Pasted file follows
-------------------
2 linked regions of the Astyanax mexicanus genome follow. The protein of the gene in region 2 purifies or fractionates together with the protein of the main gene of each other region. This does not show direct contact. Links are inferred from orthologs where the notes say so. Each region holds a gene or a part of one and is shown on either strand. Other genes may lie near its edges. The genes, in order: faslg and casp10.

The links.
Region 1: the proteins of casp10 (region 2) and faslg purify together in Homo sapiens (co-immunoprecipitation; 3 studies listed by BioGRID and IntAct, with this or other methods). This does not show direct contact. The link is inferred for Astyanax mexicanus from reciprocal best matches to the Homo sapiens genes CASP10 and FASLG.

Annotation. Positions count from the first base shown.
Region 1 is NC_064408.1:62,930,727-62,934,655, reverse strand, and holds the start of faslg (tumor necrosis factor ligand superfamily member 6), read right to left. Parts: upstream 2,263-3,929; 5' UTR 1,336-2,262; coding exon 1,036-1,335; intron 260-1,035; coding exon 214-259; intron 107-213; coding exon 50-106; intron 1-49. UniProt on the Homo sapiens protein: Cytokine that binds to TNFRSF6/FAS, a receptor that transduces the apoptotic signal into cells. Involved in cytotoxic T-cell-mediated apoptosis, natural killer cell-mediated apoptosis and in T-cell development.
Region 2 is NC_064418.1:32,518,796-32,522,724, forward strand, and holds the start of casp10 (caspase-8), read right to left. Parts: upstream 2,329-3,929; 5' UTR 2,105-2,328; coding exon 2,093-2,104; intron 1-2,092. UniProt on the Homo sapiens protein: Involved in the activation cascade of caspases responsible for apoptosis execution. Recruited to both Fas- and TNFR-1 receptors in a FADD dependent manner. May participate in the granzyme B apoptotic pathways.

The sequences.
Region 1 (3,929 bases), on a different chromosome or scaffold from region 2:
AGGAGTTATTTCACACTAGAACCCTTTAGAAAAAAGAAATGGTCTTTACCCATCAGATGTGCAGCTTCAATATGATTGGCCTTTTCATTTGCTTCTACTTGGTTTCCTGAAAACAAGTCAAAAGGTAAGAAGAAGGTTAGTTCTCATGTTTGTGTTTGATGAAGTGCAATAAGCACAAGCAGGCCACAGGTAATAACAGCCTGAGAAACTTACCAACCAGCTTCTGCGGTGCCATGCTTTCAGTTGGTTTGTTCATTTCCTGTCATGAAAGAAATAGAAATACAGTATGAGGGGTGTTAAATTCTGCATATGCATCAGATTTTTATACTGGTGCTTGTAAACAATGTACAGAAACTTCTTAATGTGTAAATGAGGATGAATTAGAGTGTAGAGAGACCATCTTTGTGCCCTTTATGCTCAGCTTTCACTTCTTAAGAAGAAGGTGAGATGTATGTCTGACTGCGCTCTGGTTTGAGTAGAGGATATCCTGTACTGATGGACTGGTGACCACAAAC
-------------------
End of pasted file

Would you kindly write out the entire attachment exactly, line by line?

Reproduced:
2 linked regions of the Astyanax mexicanus genome follow. The protein of the gene in region 2 purifies or fractionates together with the protein of the main gene of each other region. This does not show direct contact. Links are inferred from orthologs where the notes say so. Each region holds a gene or a part of one and is shown on either strand. Other genes may lie near its edges. The genes, in order: faslg and casp10.

The links.
Region 1: the proteins of casp10 (region 2) and faslg purify together in Homo sapiens (co-immunoprecipitation; 3 studies listed by BioGRID and IntAct, with this or other methods). This does not show direct contact. The link is inferred for Astyanax mexicanus from reciprocal best matches to the Homo sapiens genes CASP10 and FASLG.

Annotation. Positions count from the first base shown.
Region 1 is NC_064408.1:62,930,727-62,934,655, reverse strand, and holds the start of faslg (tumor necrosis factor ligand superfamily member 6), read right to left. Parts: upstream 2,263-3,929; 5' UTR 1,336-2,262; coding exon 1,036-1,335; intron 260-1,035; coding exon 214-259; intron 107-213; coding exon 50-106; intron 1-49. UniProt on the Homo sapiens protein: Cytokine that binds to TNFRSF6/FAS, a receptor that transduces the apoptotic signal into cells. Involved in cytotoxic T-cell-mediated apoptosis, natural killer cell-mediated apoptosis and in T-cell development.
Region 2 is NC_064418.1:32,518,796-32,522,724, forward strand, and holds the start of casp10 (caspase-8), read right to left. Parts: upstream 2,329-3,929; 5' UTR 2,105-2,328; coding exon 2,093-2,104; intron 1-2,092. UniProt on the Homo sapiens protein: Involved in the activation cascade of caspases responsible for apoptosis execution. Recruited to both Fas- and TNFR-1 receptors in a FADD dependent manner. May participate in the granzyme B apoptotic pathways.

The sequences.
Region 1 (3,929 bases), on a different chromosome or scaffold from region 2:
AGGAGTTATTTCACACTAGAACCCTTTAGAAAAAAGAAATGGTCTTTACCCATCAGATGTGCAGCTTCAATATGATTGGCCTTTTCATTTGCTTCTACTTGGTTTCCTGAAAACAAGTCAAAAGGTAAGAAGAAGGTTAGTTCTCATGTTTGTGTTTGATGAAGTGCAATAAGCACAAGCAGGCCACAGGTAATAACAGCCTGAGAAACTTACCAACCAGCTTCTGCGGTGCCATGCTTTCAGTTGGTTTGTTCATTTCCTGTCATGAAAGAAATAGAAATACAGTATGAGGGGTGTTAAATTCTGCATATGCATCAGATTTTTATACTGGTGCTTGTAAACAATGTACAGAAACTTCTTAATGTGTAAATGAGGATGAATTAGAGTGTAGAGAGACCATCTTTGTGCCCTTTATGCTCAGCTTTCACTTCTTAAGAAGAAGGTGAGATGTATGTCTGACTGCGCTCTGGTTTGAGTAGAGGATATCCTGTACTGATGGACTGGTGACCACAAAC